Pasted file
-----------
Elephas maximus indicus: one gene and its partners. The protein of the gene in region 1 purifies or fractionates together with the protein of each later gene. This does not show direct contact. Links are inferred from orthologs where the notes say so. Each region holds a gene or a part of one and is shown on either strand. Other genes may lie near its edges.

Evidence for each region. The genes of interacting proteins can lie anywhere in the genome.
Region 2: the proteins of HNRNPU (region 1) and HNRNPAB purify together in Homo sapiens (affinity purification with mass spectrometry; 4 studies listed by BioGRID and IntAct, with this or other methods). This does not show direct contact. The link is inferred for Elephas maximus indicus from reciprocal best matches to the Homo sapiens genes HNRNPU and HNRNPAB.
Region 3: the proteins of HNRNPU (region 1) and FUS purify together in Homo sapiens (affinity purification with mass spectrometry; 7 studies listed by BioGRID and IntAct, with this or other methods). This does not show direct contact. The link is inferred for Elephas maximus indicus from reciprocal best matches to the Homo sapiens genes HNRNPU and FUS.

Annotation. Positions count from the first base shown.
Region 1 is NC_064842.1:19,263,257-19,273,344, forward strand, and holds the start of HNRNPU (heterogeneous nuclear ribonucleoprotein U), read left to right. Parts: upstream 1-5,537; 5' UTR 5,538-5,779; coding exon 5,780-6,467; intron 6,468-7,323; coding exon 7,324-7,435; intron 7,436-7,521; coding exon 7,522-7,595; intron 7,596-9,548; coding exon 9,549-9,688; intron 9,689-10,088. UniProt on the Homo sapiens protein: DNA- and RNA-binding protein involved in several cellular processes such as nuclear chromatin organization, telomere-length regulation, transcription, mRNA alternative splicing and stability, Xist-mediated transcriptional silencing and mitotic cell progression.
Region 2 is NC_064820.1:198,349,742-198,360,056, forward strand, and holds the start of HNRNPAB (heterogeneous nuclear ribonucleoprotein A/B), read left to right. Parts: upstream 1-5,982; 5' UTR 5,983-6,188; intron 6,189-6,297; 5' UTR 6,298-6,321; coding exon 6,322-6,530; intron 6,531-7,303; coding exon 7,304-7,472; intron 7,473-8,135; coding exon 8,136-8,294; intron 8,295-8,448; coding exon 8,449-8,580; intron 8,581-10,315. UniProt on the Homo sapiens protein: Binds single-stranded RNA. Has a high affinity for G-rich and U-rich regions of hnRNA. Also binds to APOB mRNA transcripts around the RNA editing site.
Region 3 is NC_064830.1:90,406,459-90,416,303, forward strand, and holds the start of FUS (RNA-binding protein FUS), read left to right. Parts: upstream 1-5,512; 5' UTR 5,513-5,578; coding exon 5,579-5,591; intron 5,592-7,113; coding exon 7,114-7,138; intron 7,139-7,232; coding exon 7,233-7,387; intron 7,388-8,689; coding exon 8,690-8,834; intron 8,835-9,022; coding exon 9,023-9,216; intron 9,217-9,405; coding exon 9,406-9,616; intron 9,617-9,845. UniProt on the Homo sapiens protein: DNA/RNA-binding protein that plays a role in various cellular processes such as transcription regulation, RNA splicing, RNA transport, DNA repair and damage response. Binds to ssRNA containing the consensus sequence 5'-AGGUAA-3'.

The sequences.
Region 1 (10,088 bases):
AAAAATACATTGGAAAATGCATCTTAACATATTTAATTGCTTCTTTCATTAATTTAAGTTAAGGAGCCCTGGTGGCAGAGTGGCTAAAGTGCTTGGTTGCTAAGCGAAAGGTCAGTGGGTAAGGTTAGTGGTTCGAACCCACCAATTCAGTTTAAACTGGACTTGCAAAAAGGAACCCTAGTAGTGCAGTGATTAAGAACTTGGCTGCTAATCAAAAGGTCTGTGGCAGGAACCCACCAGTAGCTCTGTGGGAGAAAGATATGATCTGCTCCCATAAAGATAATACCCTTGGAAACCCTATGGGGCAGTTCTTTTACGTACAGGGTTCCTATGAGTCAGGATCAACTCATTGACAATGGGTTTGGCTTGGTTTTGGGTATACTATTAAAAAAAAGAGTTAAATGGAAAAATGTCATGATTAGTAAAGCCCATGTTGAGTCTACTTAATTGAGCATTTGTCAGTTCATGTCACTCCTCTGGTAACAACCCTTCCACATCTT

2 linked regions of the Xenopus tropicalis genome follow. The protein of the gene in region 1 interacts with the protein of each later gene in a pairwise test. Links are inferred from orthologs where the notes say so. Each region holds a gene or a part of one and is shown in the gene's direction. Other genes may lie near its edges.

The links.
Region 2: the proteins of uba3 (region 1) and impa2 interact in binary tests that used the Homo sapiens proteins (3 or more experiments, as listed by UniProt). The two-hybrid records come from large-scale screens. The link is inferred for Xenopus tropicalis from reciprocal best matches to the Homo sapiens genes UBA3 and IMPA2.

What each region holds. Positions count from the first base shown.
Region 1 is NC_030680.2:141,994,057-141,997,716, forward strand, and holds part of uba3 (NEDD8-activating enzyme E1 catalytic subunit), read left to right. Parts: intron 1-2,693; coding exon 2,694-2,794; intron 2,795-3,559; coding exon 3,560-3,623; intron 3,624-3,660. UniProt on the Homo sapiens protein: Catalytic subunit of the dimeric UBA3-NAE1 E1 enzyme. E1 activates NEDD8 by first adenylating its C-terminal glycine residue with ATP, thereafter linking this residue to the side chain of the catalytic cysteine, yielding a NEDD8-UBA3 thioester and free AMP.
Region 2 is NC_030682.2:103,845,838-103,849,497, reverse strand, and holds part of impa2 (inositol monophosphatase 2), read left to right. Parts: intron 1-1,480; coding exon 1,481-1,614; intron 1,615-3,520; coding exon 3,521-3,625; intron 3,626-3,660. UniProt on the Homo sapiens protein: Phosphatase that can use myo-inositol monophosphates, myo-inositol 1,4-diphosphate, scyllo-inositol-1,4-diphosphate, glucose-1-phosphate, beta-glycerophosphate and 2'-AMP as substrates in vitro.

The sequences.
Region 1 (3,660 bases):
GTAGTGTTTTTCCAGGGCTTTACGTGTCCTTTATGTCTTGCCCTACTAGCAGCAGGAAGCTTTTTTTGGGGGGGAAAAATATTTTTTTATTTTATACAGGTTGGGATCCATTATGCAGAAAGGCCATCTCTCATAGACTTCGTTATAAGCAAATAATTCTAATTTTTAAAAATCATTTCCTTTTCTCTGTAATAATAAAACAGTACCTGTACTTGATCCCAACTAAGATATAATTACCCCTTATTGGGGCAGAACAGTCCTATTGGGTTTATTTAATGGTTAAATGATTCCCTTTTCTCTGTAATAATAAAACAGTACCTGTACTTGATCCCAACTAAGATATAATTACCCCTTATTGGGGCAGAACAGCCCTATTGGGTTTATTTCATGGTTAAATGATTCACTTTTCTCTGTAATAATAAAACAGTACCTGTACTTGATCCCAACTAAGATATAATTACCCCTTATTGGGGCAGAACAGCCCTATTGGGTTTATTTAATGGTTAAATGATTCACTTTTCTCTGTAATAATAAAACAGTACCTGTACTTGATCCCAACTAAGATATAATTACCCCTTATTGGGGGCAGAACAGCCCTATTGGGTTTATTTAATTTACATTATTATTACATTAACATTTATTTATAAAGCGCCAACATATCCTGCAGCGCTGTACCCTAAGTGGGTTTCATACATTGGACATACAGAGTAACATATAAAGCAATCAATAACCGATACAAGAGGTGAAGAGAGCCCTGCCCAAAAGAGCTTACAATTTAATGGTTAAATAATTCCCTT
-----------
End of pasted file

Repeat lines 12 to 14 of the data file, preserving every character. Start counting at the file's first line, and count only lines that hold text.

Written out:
2 linked regions of the Xenopus tropicalis genome follow. The protein of the gene in region 1 interacts with the protein of each later gene in a pairwise test. Links are inferred from orthologs where the notes say so. Each region holds a gene or a part of one and is shown in the gene's direction. Other genes may lie near its edges.

The links.
Region 2: the proteins of uba3 (region 1) and impa2 interact in binary tests that used the Homo sapiens proteins (3 or more experiments, as listed by UniProt). The two-hybrid records come from large-scale screens. The link is inferred for Xenopus tropicalis from reciprocal best matches to the Homo sapiens genes UBA3 and IMPA2.